This guide is still a work in progress.
For Artemis to fully support a device it needs two things:
The first requirement is very technical and requires programming skills but the second one, while it is a little tedious, does not.
The way you tell Artemis about the dimensions and LED positions of a device is through something called a device layout.
In this guide we'll walk you through the steps to create your own device layout, how to use in in Artemis and how to share it so it may get included in Artemis, so everyone can enjoy your work!
The guide assumes you use the RGB.NET layout editor which you can download from GitHub here.
This editor allows you to visually put together the layout for your device and will save you some time, especially on devices with lots of LEDs like keyboards.
If you'd rather create a layout manually in XML, take a look at the RGB.NET guide.
The layout editor is not part of Artemis and it is kind of thrown together to avoid manually editing the layout files. Even so, if you run into issues with it feel free to contact us on Discord, in the #layouts channel.
We'll go through the basics by creating a simple mouse layout. All other devices follow the same process so what you read here will apply to all of them.
Creating a keyboard layout requires some extra steps. Please refer to the keyboard chapter for more details.
When you open the editor you will be greeted by the welcome screen. From here you can choose to
While especially for keyboards I recommend basing your layouts on existing ones, lets create one from scratch first to see how that works.
Once you click Create new layout you'll be asked to pick a base folder.
If you create your own layout be sure to not only store it in the Artemis plugin folder, Artemis will remove it when you update to a new version.
With your base folder selected you'll be shown the editor window. Everything is empty so lets first start by providing some metadata on the device you are creating a layout for.
In the table below you can find a description for all the fields, you can skip the image fields, we'll do those next.
|Name||The name of the layout.|
|Author||The author of the layout (added later, not visible in the screenshot).|
|Description||The description of the layout.|
|Vendor||The name of the device-manufacturer.|
|Model||The exact model-name of the device.|
|Width||The exact physical width in mm of the device.|
|Height||The exact physical height in mm of the device.|
|Type||The type of the device.|
|Image base path||The base path from which to load device and LED images|
|Device image||The path to the device image relative to the image base path|
|Image layout||A collection of image layouts, used for keyboards with multiple different logical layouts|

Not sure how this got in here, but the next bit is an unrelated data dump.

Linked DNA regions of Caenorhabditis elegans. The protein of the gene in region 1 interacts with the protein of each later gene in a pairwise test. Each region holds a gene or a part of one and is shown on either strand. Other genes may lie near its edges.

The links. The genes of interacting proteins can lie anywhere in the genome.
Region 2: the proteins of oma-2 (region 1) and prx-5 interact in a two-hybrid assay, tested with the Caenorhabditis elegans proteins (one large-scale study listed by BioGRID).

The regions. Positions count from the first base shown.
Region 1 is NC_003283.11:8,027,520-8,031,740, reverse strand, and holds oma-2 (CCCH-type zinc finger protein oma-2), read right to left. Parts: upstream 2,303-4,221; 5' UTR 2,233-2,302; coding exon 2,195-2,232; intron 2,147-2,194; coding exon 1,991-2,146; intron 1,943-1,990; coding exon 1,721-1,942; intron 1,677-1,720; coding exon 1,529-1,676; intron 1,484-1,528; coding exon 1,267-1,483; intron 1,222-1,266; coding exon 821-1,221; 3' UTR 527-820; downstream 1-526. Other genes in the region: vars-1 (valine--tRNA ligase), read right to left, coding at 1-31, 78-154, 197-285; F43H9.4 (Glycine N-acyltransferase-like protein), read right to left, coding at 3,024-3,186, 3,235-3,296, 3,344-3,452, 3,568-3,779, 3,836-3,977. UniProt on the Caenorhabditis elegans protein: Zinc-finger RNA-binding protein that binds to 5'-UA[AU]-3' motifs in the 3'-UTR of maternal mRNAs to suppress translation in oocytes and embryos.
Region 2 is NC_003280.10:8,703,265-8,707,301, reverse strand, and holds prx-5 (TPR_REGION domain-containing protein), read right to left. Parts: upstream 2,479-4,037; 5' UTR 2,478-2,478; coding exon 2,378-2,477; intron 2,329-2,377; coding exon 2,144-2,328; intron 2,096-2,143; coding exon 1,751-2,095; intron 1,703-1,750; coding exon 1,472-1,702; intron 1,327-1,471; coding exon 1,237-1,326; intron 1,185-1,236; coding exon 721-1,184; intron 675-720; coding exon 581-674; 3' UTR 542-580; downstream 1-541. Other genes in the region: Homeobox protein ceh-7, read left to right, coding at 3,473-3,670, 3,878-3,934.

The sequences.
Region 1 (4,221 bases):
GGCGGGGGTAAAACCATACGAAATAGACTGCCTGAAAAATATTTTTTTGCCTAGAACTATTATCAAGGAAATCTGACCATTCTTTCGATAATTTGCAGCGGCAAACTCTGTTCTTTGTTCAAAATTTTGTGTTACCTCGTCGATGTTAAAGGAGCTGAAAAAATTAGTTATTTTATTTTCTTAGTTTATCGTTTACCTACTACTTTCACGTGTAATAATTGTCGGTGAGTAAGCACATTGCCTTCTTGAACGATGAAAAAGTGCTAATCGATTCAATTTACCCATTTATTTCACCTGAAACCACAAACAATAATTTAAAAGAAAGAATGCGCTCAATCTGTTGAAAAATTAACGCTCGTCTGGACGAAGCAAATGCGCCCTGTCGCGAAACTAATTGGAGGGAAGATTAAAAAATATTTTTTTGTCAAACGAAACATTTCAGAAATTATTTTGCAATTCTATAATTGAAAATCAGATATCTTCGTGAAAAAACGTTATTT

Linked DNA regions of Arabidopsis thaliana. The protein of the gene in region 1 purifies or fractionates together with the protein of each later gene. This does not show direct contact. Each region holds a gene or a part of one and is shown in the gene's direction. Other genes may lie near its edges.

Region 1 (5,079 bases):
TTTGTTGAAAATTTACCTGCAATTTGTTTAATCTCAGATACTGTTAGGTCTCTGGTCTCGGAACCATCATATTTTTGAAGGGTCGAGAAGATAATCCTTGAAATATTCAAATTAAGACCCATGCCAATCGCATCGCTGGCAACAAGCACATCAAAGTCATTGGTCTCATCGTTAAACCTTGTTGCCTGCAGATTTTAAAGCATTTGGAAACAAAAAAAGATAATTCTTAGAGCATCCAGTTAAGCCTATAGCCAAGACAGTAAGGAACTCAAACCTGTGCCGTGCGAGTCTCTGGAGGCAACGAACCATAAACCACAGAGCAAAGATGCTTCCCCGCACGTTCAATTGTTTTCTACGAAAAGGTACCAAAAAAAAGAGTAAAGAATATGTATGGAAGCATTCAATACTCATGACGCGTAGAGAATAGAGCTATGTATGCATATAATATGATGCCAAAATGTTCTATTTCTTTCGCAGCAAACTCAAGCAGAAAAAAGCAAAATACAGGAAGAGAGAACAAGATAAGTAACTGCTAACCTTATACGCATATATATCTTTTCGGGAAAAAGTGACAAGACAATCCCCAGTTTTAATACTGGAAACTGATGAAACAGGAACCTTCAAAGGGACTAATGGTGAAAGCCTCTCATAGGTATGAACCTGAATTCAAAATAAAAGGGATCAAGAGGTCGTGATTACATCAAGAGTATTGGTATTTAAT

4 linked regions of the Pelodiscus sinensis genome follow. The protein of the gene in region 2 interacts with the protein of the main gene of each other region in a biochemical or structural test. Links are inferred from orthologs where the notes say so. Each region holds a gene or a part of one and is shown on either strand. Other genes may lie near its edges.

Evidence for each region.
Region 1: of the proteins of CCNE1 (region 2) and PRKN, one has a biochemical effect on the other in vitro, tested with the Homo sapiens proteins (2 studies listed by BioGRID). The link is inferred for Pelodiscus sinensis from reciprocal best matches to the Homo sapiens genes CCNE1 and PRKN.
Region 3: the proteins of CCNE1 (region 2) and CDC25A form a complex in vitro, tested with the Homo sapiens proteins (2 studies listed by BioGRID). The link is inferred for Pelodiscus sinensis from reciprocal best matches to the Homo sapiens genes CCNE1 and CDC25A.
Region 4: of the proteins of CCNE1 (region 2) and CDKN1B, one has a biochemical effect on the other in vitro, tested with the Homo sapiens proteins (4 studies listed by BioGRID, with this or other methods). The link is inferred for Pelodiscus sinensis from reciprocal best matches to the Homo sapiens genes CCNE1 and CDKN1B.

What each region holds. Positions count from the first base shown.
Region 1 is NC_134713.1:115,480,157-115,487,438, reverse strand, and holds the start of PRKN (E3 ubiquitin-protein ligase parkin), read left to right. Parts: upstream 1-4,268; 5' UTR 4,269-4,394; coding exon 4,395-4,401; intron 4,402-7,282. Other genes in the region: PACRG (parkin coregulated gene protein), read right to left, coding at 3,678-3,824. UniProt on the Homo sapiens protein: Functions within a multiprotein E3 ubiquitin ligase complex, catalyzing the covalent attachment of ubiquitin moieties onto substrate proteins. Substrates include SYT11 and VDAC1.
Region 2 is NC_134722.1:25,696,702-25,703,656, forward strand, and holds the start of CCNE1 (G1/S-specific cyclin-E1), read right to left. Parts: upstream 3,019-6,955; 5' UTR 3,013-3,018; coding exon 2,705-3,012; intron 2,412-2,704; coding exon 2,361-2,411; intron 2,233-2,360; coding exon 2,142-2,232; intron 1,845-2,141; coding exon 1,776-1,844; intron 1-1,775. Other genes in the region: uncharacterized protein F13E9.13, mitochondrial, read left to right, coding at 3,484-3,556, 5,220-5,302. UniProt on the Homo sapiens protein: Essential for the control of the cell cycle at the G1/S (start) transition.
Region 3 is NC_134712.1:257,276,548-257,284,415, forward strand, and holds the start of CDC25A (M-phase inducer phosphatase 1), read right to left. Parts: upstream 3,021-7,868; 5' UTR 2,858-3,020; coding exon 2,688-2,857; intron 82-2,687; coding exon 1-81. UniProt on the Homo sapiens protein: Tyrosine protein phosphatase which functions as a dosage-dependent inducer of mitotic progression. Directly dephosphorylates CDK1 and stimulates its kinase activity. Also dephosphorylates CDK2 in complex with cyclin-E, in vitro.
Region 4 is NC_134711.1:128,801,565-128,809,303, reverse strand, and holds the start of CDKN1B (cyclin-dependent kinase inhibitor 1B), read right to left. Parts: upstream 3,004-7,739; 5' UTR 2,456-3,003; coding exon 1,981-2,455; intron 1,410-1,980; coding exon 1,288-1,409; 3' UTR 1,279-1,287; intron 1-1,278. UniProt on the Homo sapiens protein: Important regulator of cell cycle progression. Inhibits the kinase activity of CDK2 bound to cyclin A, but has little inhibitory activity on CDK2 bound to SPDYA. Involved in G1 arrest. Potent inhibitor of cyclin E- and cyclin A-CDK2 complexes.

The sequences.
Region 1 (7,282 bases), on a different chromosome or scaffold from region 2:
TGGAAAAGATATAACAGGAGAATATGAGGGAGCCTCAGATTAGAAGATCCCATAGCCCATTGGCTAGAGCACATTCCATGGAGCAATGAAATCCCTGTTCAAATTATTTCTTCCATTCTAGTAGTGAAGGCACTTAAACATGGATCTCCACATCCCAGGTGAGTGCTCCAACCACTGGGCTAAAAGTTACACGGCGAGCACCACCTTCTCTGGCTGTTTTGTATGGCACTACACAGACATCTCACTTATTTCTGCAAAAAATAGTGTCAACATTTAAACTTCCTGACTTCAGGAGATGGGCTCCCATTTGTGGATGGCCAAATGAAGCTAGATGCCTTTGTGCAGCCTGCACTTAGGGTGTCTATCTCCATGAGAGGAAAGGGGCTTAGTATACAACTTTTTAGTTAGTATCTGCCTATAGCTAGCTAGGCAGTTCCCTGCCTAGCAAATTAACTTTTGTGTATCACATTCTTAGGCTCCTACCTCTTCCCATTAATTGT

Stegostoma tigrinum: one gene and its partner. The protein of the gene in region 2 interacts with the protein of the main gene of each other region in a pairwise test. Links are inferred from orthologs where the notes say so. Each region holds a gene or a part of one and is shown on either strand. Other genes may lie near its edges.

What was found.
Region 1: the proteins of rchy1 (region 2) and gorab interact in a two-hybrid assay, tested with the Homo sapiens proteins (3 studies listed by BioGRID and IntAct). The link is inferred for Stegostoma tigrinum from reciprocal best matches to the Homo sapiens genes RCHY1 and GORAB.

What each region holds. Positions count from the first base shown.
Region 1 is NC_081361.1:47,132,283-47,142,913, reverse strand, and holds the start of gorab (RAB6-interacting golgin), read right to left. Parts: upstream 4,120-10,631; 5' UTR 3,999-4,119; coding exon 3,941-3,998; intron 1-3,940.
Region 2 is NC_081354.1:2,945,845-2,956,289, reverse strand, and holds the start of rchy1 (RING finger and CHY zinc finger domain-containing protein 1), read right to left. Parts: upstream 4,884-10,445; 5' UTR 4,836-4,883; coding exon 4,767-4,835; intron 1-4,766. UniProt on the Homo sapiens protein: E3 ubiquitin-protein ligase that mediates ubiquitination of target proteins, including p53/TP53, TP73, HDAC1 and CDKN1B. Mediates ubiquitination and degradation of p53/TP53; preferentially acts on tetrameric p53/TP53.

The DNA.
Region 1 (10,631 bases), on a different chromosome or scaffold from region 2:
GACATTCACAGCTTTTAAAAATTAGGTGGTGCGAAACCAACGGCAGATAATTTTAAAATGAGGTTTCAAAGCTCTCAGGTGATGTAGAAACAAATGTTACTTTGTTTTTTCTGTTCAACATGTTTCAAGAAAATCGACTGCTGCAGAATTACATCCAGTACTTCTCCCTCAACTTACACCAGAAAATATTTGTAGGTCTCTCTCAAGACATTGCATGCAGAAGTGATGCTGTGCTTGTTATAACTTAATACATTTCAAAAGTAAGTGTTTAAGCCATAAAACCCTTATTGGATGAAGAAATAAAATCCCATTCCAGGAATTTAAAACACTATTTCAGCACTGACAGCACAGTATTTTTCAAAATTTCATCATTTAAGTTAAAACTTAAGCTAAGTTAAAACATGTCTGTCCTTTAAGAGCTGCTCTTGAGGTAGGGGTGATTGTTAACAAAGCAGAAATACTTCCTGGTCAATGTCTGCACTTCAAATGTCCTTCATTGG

|Default LED size||The default width and height of a led used for layout calculations. This value is optional with a default value of 19mm which should be correct for,standard keyboards. Other devices might need other values here.|
With the basics now entered we can set up our device images. In this example we'll create a layout for a mouse so all we need is one image of the mouse.
If you are creating a keyboard layout the process different because it requires induvidual images for each key. Check out the keyboard images chapter for more info on that.
Finding a suitable image can be a little tricky. For Artemis, devices should be shown either top-down or from the front.
Webshops are usually a good place to start looking, if your mouse comes with software you could perhaps get a good image from there.
You also need to make sure your image does not contain any backgroud. To remove the background you can use free software like GIMP, the free online tool remove.bg (seriously, that one is black magic) or ofcourse, Photoshop.
Make sure your image isn't too big both in file size and dimensions. Just make sure it looks sharp and stays below 1 mb. Otherwise we cannot include it with Artemis as the download size would get too big.
Before we can continue we need to select an image base path. This path is relative to the base folder you selected at the very start.
To keep things organized, the layouts included in Artemis store their images in an image subfolder followed by brand and device type.
For a Corsair mouse this becomes
After selecting the image base path we can select our image.
The editor won't move the image for you, it should already be in the right place. In our example the full path to our image will be
This is the image we'll use for the guide.
One extra detail: This image originally had the LED glowing but by simply applying a grayscale filter, it looks like the LED is off.
With the image selected we can finally see our mouse on the editor!
With the image set up we now see where the LEDs should be positioned. The next step is figuring out which LEDs we need to add.